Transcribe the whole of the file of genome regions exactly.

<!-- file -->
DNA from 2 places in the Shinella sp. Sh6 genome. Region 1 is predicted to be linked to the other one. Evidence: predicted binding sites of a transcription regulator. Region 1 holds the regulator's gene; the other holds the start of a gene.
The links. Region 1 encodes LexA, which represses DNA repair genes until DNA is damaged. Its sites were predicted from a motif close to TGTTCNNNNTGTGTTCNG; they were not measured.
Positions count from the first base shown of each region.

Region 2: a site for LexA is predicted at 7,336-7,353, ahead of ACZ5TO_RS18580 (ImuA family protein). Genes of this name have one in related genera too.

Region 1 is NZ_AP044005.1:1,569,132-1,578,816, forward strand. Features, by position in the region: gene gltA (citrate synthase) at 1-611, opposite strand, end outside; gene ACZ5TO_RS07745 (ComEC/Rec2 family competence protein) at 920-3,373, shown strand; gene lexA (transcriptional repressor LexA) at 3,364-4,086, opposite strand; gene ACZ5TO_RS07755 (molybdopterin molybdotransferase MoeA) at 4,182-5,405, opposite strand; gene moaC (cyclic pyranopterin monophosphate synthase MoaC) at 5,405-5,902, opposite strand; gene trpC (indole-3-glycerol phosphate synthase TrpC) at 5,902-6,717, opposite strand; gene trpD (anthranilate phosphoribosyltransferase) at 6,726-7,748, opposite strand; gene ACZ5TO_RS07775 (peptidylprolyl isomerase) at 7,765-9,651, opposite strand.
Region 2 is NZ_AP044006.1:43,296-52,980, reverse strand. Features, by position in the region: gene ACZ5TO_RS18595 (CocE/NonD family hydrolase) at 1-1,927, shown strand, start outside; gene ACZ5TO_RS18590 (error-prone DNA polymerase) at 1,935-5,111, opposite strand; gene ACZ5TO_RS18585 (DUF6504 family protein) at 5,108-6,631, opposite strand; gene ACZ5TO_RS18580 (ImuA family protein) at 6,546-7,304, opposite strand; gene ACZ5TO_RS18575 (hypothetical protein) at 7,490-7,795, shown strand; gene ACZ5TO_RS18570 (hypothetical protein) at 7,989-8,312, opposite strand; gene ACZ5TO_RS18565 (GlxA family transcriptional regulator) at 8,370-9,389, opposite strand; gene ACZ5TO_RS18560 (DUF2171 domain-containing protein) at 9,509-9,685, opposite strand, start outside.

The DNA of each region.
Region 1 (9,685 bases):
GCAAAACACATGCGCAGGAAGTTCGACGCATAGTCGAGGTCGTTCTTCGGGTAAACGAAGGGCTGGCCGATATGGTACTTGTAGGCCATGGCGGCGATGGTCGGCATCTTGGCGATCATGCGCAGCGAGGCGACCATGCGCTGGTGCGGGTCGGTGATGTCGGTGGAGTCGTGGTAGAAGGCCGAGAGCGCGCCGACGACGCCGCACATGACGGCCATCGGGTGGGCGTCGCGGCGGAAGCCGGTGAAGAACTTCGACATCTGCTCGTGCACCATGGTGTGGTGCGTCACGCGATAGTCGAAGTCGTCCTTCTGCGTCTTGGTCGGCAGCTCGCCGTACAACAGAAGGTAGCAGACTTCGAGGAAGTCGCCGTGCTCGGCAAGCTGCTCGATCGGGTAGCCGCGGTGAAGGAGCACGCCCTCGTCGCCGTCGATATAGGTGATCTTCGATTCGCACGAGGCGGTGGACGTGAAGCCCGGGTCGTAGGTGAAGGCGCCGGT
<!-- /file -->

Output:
DNA from 2 places in the Shinella sp. Sh6 genome. Region 1 is predicted to be linked to the other one. Evidence: predicted binding sites of a transcription regulator. Region 1 holds the regulator's gene; the other holds the start of a gene.
The links. Region 1 encodes LexA, which represses DNA repair genes until DNA is damaged. Its sites were predicted from a motif close to TGTTCNNNNTGTGTTCNG; they were not measured.
Positions count from the first base shown of each region.

Region 2: a site for LexA is predicted at 7,336-7,353, ahead of ACZ5TO_RS18580 (ImuA family protein). Genes of this name have one in related genera too.

Region 1 is NZ_AP044005.1:1,569,132-1,578,816, forward strand. Features, by position in the region: gene gltA (citrate synthase) at 1-611, opposite strand, end outside; gene ACZ5TO_RS07745 (ComEC/Rec2 family competence protein) at 920-3,373, shown strand; gene lexA (transcriptional repressor LexA) at 3,364-4,086, opposite strand; gene ACZ5TO_RS07755 (molybdopterin molybdotransferase MoeA) at 4,182-5,405, opposite strand; gene moaC (cyclic pyranopterin monophosphate synthase MoaC) at 5,405-5,902, opposite strand; gene trpC (indole-3-glycerol phosphate synthase TrpC) at 5,902-6,717, opposite strand; gene trpD (anthranilate phosphoribosyltransferase) at 6,726-7,748, opposite strand; gene ACZ5TO_RS07775 (peptidylprolyl isomerase) at 7,765-9,651, opposite strand.
Region 2 is NZ_AP044006.1:43,296-52,980, reverse strand. Features, by position in the region: gene ACZ5TO_RS18595 (CocE/NonD family hydrolase) at 1-1,927, shown strand, start outside; gene ACZ5TO_RS18590 (error-prone DNA polymerase) at 1,935-5,111, opposite strand; gene ACZ5TO_RS18585 (DUF6504 family protein) at 5,108-6,631, opposite strand; gene ACZ5TO_RS18580 (ImuA family protein) at 6,546-7,304, opposite strand; gene ACZ5TO_RS18575 (hypothetical protein) at 7,490-7,795, shown strand; gene ACZ5TO_RS18570 (hypothetical protein) at 7,989-8,312, opposite strand; gene ACZ5TO_RS18565 (GlxA family transcriptional regulator) at 8,370-9,389, opposite strand; gene ACZ5TO_RS18560 (DUF2171 domain-containing protein) at 9,509-9,685, opposite strand, start outside.

The DNA of each region.
Region 1 (9,685 bases):
GCAAAACACATGCGCAGGAAGTTCGACGCATAGTCGAGGTCGTTCTTCGGGTAAACGAAGGGCTGGCCGATATGGTACTTGTAGGCCATGGCGGCGATGGTCGGCATCTTGGCGATCATGCGCAGCGAGGCGACCATGCGCTGGTGCGGGTCGGTGATGTCGGTGGAGTCGTGGTAGAAGGCCGAGAGCGCGCCGACGACGCCGCACATGACGGCCATCGGGTGGGCGTCGCGGCGGAAGCCGGTGAAGAACTTCGACATCTGCTCGTGCACCATGGTGTGGTGCGTCACGCGATAGTCGAAGTCGTCCTTCTGCGTCTTGGTCGGCAGCTCGCCGTACAACAGAAGGTAGCAGACTTCGAGGAAGTCGCCGTGCTCGGCAAGCTGCTCGATCGGGTAGCCGCGGTGAAGGAGCACGCCCTCGTCGCCGTCGATATAGGTGATCTTCGATTCGCACGAGGCGGTGGACGTGAAGCCCGGGTCGTAGGTGAAGGCGCCGGT